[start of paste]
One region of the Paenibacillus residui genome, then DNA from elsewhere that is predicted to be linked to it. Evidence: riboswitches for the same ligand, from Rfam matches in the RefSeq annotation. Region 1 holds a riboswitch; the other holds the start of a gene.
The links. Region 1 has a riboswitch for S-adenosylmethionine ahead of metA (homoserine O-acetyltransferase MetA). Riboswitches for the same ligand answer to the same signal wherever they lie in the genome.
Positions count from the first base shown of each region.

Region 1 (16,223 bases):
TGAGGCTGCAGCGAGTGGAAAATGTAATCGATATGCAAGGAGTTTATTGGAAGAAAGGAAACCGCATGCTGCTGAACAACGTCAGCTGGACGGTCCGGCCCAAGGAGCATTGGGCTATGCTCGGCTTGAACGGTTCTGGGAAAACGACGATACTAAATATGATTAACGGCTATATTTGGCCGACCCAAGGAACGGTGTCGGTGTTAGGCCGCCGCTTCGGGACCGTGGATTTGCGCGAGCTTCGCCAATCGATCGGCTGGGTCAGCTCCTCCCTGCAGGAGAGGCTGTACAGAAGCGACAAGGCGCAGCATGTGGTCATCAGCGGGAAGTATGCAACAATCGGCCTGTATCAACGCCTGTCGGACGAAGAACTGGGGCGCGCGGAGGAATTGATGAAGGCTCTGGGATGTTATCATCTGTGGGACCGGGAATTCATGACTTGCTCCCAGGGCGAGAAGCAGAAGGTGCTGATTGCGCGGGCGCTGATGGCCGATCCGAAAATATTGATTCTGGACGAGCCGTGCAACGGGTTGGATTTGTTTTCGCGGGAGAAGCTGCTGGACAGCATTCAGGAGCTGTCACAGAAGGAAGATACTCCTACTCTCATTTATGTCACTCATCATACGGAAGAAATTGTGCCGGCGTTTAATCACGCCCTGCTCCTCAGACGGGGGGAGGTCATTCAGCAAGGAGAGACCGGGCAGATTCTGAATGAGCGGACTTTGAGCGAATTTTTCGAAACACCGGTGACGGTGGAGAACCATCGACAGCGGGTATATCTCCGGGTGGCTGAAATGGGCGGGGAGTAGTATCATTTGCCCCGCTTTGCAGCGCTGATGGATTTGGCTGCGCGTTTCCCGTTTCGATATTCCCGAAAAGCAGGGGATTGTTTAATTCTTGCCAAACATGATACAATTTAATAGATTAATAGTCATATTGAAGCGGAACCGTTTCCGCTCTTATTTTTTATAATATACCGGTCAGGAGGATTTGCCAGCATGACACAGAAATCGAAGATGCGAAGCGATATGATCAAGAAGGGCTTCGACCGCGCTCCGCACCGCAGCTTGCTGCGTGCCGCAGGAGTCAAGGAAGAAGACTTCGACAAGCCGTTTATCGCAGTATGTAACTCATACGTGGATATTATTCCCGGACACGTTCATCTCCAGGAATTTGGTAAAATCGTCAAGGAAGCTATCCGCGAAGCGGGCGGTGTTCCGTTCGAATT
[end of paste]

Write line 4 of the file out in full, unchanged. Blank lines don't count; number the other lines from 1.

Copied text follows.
Region 1 (16,223 bases):